Am I liable for the debts of a deceased parent or spouse?
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If your parent or spouse passed away and left any debts, you may be liable for them. In the case of a spouse, it usually depends on whether you shared credit card debt, or have other shared accounts. In the case of a parent, whether or not you have to pay their debts depends on a number of factors such as whether you were a co-signer on a credit account responsible for the debt.
Debt Collection and Surviving Spouses
If you and your spouse had a joint credit card, you would be responsible for paying the credit card debt after your spouse dies even it your spouse actually made all the charges without your knowledge. On the other hand, if a credit card account was opened with your spouse’s information and you were just issued a card as a user, meaning, you didn’t sign the credit card agreement, you might not be liable for the credit card debt when your spouse dies. This is especially the case if your spouse made the charges. You will be liable for any debts you and your spouse entered into together, including medical expenses, if you also signed the agreement to pay for the expenses. In some community property states you might be liable for all of your spouse’s debts if they were incurred during the marriage, so check your state law.
Collecting on the Estate After Death of a Spouse
If you aren’t liable for a debt under your state law, your spouse’s creditors can’t try to collect debts from once shared property that belongs to you as the surviving spouse. This includes real property, bank accounts, investment assets, and so on. Your spouse’s creditors have to collect the debt from your spouse’s estate. The assets the creditor can go after to pay debts depends on how they were owned and whether they pass to you on your spouse’s death by operation of law. For example, a creditor can’t claim part of a life insurance payment or pension fund benefit you receive as beneficiary or from property that passed to you by right of survivorship.
Assets Creditors Can Claim after the Death of a Spouse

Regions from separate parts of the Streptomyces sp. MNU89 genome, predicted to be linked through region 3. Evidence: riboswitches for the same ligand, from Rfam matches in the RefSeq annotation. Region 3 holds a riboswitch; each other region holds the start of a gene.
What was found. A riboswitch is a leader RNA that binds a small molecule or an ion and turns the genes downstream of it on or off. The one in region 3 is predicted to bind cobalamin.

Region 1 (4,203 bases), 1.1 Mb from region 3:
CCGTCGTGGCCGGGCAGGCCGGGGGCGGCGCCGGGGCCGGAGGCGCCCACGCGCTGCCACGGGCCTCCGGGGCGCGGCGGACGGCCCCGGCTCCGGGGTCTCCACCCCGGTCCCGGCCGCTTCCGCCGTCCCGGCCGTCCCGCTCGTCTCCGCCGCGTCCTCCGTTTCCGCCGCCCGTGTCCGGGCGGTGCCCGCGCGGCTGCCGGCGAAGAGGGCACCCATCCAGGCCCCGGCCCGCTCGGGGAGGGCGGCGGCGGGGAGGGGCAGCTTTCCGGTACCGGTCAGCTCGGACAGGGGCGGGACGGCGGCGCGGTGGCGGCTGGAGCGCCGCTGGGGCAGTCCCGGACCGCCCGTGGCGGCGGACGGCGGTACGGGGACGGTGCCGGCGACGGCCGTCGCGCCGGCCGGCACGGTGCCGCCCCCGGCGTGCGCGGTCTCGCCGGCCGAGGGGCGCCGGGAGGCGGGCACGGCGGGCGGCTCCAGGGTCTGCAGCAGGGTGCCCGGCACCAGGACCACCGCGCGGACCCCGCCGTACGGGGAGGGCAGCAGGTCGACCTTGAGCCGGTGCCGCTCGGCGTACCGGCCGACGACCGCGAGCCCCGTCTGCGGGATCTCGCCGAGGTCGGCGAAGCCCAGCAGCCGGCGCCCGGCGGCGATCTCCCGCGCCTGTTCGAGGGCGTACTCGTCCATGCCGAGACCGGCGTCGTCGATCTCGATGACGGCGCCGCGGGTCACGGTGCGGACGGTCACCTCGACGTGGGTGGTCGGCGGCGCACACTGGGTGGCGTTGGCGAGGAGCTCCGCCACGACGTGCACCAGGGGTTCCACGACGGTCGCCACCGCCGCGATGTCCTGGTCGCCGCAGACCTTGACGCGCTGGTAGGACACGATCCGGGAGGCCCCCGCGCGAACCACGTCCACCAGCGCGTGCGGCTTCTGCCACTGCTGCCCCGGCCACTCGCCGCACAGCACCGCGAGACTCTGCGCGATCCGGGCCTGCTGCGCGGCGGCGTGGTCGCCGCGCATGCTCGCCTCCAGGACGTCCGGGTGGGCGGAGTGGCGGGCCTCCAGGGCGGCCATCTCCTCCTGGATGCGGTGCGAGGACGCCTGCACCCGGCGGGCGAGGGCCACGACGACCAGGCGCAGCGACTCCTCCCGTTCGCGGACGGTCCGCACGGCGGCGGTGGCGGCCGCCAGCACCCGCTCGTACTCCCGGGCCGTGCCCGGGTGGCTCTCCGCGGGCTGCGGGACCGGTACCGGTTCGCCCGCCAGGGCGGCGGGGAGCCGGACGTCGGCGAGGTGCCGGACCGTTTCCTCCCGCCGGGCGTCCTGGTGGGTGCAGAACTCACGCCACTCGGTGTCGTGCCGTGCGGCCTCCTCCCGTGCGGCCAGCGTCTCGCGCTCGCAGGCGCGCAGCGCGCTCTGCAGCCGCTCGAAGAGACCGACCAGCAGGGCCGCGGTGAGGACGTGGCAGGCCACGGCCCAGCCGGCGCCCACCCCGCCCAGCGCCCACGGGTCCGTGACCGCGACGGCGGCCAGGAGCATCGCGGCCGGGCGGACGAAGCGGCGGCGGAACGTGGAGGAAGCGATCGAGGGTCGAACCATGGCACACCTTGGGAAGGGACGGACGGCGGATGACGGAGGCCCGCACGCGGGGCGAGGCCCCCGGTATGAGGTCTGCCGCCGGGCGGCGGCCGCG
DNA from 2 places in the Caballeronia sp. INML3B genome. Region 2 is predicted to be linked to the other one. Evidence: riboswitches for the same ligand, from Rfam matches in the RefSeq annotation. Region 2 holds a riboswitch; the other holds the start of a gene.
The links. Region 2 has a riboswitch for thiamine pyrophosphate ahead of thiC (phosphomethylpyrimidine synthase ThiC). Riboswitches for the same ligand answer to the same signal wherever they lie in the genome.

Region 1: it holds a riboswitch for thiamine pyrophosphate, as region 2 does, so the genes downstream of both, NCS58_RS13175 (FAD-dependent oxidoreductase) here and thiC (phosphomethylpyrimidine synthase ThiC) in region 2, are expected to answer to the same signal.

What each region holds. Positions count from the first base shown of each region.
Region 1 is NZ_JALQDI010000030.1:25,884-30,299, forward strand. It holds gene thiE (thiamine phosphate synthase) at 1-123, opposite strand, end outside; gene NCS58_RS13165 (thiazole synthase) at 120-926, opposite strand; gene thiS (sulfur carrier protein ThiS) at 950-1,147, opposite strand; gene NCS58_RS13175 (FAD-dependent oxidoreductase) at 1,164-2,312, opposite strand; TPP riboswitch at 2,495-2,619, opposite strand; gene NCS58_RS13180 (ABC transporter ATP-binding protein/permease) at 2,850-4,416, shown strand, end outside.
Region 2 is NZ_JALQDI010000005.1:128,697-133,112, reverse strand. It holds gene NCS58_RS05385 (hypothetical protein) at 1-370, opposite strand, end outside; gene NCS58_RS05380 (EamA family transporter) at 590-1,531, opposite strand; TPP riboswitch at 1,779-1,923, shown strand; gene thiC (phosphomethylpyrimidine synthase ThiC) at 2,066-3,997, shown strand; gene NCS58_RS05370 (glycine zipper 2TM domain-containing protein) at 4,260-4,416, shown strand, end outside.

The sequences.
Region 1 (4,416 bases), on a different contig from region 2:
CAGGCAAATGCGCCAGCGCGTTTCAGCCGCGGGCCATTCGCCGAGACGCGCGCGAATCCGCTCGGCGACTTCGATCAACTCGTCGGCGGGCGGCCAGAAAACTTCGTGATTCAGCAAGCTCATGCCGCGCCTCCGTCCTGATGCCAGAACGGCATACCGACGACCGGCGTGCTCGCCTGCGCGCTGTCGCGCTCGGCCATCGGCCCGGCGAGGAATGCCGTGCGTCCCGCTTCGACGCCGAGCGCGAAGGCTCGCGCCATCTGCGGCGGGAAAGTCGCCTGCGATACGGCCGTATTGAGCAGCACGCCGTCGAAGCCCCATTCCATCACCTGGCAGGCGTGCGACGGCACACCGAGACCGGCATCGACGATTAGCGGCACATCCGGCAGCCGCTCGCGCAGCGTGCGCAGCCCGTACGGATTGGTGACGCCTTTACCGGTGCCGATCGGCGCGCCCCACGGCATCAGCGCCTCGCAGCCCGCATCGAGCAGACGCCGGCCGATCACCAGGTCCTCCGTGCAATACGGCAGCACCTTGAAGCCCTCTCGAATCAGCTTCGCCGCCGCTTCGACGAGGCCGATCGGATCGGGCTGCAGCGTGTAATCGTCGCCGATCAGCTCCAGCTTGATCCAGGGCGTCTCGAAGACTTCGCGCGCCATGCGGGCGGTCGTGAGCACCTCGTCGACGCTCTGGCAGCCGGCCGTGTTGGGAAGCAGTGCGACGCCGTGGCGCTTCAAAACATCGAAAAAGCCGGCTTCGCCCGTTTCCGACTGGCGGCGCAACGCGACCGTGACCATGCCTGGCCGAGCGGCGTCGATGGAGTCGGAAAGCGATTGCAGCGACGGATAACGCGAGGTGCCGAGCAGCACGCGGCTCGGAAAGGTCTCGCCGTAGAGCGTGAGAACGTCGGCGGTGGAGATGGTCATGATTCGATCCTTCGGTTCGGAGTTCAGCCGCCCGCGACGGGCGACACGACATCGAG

Creditors can claim payment from any assets that belonged to your spouse and that are part of the probate estate or that are held in a Living Trust your spouse set up. Property in probate can include funds held in a joint bank account with you and other property held jointly, but without a right of survivorship. This means that you may end up paying for your spouse’s debts out of the inheritance you expected to get for yourself, but you usually won’t have to pay from your separate assets.
Debt Collection Laws and Surviving Children
The question of your parent’s debts is different. Children aren’t required to pay their parent’s debts simply because they are related to them. There are a few situations where children might be responsible for their parent’s debts, though. If a parent gave property to a child shortly before the parent’s death, creditors may make a claim against that property if the property transfer left too little money in the estate to pay the parent’s debts. This claim would not be made because the child is responsible for the parent’s debts. It would be based on a claim that the property transfer was invalid or fraudulent (intending to defraud creditors). The child in that situation would not be liable for any amount of debt beyond the value of the property that was transferred.
Debt Collection and Co-Signers
Any party might be liable for debts that they’ve agreed to guarantee. For example, if the child acted as a co-signer or promised to pay housing costs for the parent if the parent could not, then the child would be responsible for those debts. This is not because of the parent/child relationship, but because the child took the debts on as his or her own, and so is legally responsible to pay them.
Getting Legal Help
For questions about whether or not you are liable for the debts of a deceased spouse or parent, contact an experienced attorney with questions.